Heads up, this isn’t one of our typical posts.
While we love sharing news and info about IT services, sometimes we like to just geek out on cool tech.
We are a bunch of engineers, after all.
If you like geeking out on cool tech too, welcome. You are among friends here.
Ok, so what tech are we going to talk about today?
Machine learning refers to computers that have the ability to learn without being explicitly programmed. They grow and change when exposed to new data that they sense from their environments, e.g. a self-driving car that brakes because it detects slow traffic up ahead.
You’ve probably seen on Facebook a video or two of people braving ride-alongs in Google’s self-driving car, or of Alexa, everyone’s personal assistant by Amazon.
While much of the buzz surrounding learned machines has focused on personal applications of the technology, e.g. automobiles and home appliances, we think artificial intelligence’s potential impact on business is the more interesting facet of this topic.
Smart machines have the potential to revolutionize the way companies operate and interact with customers, and in a myriad of ways. It’s impossible to predict all the ways in which intelligent objects will impact business, but here are a few creative ways people have already envisioned:
- Say you’re leasing a (self-driving) car and you missed the last couple payments. The bank can engineer the car to not start until you pay up.
- Robots that do people’s jobs…and we don’t mean, like, ATMs. We mean robots that look like real humans and do real-human things, like answer phones in an office.
- Smart homes that sense the condition of a house (e.g. plumbing, foundation, insulation) and provide this information to potential buyers and mortgage lenders.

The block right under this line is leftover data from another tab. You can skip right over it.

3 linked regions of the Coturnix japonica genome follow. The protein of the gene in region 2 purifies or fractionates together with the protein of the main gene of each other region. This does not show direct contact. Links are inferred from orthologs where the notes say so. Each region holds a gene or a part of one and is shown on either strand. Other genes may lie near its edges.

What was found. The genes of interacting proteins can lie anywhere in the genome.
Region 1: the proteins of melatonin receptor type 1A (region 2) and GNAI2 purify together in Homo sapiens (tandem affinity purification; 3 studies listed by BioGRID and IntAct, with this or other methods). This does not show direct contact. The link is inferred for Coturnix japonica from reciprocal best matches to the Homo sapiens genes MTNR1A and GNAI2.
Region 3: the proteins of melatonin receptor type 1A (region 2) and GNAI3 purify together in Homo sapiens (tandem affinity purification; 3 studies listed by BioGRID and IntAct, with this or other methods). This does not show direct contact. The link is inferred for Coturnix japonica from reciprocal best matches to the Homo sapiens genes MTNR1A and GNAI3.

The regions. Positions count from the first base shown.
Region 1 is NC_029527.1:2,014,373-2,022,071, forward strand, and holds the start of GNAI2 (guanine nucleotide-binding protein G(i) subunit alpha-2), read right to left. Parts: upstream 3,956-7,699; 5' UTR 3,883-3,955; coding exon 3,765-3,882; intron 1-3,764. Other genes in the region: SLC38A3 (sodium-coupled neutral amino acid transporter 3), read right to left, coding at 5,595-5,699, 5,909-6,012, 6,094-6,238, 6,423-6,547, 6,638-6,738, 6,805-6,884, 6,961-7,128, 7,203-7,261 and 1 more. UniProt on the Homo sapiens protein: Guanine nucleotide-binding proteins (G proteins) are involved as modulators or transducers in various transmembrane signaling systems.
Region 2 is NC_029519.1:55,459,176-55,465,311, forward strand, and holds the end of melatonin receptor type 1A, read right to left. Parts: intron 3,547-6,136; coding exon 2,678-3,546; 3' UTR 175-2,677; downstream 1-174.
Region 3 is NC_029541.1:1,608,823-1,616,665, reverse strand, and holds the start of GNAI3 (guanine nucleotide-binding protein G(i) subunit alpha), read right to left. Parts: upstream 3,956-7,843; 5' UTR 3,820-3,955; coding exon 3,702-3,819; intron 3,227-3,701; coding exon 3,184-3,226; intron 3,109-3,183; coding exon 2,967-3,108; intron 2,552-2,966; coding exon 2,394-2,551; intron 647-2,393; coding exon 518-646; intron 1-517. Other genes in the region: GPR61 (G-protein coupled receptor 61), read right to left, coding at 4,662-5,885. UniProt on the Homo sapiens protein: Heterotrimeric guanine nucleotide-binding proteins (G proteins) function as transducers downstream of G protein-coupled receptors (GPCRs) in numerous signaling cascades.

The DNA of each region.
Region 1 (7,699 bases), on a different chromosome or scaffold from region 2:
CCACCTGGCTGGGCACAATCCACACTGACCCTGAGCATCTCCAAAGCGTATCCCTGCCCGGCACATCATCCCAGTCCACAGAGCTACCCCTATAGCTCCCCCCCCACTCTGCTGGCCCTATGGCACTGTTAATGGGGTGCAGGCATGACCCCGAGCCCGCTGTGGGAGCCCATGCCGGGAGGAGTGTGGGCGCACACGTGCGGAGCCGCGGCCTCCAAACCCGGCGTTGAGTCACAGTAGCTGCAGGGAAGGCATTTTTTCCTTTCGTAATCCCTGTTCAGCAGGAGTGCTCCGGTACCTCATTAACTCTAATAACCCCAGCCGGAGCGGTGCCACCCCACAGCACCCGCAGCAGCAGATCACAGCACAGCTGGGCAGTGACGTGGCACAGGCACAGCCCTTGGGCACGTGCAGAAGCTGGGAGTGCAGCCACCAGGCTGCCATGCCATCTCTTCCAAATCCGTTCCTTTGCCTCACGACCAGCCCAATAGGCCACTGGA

We think so.
Alas, despite all the hype, we still have a ways to go before such artificial intelligences are commonplace.
Writers Dorian Pyle and Cristiana San Jose summed it up well in the McKinsey Quarterly, when they wrote, “Dazzling as such feats are, machine learning is nothing like learning in the human sense (yet).”
There are a few, important, kinks to work out.
Security is one. For example, many people have voiced concerns about the susceptibility of self-driving cars. What if a hacker takes over control of your vehicle? Similarly, safety is another concern. What if a self-driving car shuts down on the freeway? And then there’s the privacy issue. For example, many people feel that a car that won’t start if you don’t make timely payments is an invasion of privacy.
These are not insurmountable challenges, but they will take time to address.
Still, as Pyle and San Jose astutely point out, “what [machine learning] already does extraordinarily well—and will get better at—is relentlessly chewing through any amount of data and every combination of variables.”